James Rivington Pyne is a Mainer. Maybe not born and raised, but he certainly has done his time. He is a life-long summer resident who just couldn’t stay away. In 1983, he moved here permanently, and now is happy to call it home. There is just something about this state that captures a heart and soul and refuses to let go.
“Riv” feels the same way about the subject of many of his sculptures, birds. “I could be cynical enough to say my love of birds began when they started making money for me,” Pyne says with a smile. “But before that–in fact when I was 15 or so–I came to the realization that birds, even condors, turkeys, and vultures, are the most beautiful creatures on this earth.”
Pyne’s sculptures, especially his birds, have a unique and interesting feel, both literally and figuratively. The use of mixed media and composite gives a rough and real texture to the pieces he creates. The wings of his birds are life-like and natural, encouraging the admirer to reach out and touch them. “In the spring when the sap is running, I put split-in -half poplar logs into a vice, chisel a couple of inches into the wood, get my hand around the cut piece and rip it off the far end of the log. The results are bird wings, fish fins, and a number of other things,” explains Pyne. This technique is seen in the tail feathers of this Pair of Whimbrels.
Figuratively,his work captures a personality that may normally not come through in the physical characteristics of his subjects. “My work is stylized, but the subject is never unrecognizable,” says Pyne. “I find that the best way to express a bird’s edginess on a limb or briskness in flight is by rough, almost blurred outlines, similar to a sketch, rather than smooth finishes.” Even his bronze work has a texture that catches the eye and the imagination. The surface of the Bronze Greyhound has a dimension which not only captures his character, it makes him real.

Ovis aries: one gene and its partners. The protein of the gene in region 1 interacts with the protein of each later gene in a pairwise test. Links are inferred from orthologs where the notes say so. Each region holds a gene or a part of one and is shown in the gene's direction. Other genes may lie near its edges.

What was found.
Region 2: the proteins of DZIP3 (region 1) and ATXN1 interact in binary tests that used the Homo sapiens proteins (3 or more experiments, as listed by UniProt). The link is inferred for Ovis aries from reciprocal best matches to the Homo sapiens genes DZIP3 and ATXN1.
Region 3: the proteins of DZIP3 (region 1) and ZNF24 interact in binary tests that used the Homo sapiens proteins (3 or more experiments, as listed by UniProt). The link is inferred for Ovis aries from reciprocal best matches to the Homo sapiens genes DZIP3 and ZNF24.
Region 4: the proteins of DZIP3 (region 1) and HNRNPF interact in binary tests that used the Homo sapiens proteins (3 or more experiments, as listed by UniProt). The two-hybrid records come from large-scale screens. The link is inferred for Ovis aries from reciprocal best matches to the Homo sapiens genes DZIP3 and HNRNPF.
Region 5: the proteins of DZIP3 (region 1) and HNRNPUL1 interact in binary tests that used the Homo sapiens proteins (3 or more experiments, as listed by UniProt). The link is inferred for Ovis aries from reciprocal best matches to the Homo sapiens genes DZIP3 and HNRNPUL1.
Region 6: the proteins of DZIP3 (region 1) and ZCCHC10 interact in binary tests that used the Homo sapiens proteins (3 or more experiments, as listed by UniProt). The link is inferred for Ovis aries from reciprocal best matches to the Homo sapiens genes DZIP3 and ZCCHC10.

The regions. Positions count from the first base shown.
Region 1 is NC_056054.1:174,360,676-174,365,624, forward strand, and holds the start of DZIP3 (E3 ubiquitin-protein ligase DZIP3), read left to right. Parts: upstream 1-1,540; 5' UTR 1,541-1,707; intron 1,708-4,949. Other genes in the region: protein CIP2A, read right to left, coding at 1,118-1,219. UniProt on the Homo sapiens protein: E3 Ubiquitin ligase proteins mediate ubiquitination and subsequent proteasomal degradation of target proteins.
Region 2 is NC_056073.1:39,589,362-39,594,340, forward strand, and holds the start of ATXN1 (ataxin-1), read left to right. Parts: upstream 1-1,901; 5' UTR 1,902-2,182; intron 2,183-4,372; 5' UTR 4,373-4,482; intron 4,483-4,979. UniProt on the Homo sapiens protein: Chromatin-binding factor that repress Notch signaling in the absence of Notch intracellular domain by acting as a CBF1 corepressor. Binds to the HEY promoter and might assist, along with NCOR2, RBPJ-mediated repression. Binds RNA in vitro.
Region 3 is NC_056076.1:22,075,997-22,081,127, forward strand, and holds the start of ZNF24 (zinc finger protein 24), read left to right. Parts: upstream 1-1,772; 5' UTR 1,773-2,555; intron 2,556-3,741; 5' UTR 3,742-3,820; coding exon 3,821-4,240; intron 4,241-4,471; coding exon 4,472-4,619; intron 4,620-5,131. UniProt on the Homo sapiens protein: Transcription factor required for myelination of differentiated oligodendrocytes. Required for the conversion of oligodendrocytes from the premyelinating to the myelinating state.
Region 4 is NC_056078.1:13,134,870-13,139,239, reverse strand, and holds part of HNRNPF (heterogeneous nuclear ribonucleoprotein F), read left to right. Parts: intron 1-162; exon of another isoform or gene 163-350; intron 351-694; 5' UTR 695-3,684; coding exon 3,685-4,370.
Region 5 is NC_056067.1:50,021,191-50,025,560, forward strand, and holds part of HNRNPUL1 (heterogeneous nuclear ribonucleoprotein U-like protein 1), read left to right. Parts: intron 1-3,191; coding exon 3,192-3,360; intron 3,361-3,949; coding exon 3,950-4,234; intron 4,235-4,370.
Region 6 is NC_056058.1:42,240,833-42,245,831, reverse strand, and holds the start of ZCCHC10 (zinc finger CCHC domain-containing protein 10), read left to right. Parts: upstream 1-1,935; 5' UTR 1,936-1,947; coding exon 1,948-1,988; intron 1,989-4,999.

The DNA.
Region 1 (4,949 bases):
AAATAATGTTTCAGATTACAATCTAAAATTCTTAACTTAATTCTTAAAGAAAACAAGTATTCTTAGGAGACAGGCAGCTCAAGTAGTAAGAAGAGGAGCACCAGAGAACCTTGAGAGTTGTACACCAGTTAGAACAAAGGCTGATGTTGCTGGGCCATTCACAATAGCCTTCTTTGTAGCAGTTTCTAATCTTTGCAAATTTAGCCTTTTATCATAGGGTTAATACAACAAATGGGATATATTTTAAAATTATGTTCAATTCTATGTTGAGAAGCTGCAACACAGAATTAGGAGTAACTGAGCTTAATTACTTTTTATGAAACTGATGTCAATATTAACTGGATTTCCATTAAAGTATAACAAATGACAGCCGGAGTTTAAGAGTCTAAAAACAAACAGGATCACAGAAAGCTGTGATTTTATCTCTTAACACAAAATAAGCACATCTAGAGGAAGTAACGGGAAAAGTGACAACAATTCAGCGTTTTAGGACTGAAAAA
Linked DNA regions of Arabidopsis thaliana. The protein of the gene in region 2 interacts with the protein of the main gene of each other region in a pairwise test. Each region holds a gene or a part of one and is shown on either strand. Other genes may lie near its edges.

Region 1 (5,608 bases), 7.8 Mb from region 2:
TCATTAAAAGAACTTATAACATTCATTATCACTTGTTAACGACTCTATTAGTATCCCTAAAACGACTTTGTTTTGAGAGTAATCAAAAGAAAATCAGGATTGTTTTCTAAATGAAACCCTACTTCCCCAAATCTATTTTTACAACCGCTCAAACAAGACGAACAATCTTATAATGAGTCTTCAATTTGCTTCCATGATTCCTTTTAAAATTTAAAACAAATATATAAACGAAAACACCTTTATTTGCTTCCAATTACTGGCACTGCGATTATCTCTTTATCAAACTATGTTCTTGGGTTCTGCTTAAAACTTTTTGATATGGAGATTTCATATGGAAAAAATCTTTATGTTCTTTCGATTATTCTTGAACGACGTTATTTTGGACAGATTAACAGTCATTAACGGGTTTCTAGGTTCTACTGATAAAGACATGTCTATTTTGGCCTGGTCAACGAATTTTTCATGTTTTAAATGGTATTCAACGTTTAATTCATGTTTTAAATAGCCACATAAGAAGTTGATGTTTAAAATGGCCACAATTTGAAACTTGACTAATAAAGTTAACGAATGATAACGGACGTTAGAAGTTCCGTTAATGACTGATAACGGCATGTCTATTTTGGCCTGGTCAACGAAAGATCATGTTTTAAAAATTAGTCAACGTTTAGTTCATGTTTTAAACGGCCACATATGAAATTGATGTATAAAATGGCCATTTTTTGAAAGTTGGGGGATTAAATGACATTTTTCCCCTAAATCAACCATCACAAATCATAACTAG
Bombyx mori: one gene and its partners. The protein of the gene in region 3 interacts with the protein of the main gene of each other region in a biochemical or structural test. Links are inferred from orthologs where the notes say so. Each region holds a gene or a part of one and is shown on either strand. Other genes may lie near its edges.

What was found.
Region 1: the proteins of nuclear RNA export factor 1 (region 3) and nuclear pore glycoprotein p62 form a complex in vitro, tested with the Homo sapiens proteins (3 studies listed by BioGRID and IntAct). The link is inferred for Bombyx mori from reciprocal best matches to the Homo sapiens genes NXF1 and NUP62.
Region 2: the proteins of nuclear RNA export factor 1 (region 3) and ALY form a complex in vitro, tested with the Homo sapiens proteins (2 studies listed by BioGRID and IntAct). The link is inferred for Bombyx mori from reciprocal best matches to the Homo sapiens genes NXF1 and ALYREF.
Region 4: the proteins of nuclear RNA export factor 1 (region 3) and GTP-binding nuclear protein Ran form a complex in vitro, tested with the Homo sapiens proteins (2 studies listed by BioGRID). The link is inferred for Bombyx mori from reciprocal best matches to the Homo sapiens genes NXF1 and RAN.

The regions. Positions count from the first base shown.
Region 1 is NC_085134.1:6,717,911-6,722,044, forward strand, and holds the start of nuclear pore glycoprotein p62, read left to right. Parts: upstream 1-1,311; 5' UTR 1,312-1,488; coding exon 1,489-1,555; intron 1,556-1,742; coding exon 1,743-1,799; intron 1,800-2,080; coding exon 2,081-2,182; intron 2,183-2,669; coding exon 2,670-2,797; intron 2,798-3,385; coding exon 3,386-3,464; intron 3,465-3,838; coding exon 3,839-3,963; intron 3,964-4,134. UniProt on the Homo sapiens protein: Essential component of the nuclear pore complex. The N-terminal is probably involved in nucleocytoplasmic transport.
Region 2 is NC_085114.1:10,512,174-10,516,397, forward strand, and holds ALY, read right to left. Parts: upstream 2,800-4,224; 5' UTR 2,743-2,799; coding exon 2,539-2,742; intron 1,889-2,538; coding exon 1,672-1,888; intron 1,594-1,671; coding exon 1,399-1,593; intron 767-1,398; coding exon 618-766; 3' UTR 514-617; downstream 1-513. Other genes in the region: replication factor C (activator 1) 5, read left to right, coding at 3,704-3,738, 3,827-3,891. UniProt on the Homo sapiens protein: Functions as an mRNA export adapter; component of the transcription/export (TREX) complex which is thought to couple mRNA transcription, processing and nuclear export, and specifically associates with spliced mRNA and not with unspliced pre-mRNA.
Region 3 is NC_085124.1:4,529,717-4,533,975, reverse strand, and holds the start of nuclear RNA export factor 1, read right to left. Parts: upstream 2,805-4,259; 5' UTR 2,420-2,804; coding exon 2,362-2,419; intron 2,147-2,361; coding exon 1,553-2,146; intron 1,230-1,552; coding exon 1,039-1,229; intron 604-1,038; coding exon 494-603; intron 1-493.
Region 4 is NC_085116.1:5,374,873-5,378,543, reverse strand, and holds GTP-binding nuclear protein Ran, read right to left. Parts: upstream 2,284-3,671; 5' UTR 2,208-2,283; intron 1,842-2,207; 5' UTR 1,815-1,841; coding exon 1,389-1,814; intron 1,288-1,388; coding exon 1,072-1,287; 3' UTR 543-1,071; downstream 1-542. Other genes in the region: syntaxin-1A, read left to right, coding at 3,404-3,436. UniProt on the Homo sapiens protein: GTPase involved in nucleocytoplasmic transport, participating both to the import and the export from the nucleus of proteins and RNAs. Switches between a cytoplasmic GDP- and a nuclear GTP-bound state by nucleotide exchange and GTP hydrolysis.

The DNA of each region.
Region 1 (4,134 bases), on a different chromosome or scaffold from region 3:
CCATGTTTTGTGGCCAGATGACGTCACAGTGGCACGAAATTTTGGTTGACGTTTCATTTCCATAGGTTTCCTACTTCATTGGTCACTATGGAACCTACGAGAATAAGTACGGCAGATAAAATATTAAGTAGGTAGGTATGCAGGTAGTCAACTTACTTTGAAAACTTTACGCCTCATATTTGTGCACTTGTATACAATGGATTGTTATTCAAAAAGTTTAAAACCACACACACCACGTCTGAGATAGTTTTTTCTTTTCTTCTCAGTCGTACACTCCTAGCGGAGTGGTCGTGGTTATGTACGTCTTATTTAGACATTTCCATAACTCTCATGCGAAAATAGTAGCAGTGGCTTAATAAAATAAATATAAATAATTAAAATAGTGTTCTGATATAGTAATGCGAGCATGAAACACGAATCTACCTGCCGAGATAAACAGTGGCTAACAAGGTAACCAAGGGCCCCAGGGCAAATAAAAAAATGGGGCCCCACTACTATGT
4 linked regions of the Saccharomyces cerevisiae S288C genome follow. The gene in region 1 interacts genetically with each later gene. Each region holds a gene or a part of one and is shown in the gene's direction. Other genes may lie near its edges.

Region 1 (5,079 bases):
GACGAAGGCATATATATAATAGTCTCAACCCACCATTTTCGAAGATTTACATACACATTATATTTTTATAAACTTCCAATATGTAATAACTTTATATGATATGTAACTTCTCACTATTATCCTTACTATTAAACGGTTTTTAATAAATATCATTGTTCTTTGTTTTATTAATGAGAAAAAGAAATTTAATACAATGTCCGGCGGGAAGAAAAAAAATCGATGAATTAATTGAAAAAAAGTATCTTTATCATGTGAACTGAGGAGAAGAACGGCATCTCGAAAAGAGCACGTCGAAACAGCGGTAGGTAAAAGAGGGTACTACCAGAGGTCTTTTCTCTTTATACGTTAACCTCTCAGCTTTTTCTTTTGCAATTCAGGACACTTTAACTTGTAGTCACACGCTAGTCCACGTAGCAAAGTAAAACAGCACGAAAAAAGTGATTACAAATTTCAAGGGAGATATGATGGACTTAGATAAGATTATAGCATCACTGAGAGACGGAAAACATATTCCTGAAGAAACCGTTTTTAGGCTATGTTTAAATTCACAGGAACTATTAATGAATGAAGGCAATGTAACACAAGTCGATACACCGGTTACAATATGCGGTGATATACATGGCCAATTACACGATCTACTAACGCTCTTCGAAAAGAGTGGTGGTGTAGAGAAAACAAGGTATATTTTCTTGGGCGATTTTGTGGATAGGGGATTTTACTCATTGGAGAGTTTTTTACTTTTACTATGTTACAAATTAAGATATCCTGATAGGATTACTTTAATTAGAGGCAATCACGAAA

Recently, Riv delivered a wonderful sculpture of a flock of Kingfishers. They are crafted with care and detail, and urge the viewer to move closer to take them all in. The title of this piece is Set of 8 Kingfishers. What makes it curious? There are only seven. “I’m assuming the eighth one is in flight,” says Natalie Lane, the gallery manager. Maybe that is what they are all looking at. This piece is only five inches tall, but they are perched on a platform that is almost two feet wide. There is a window sill out there that is just perfect for this work.
Pyne has been a part of Maine Art Paintings and Sculpture since 2012, and we have quite an extensive collection of his work. This new work has such personality and charm, it truly is meant to be seen in person. Of course, his work is also available to view online by visiting his Artist Page.
To read more blogs about Pyne and his work with Maine Art Click Here.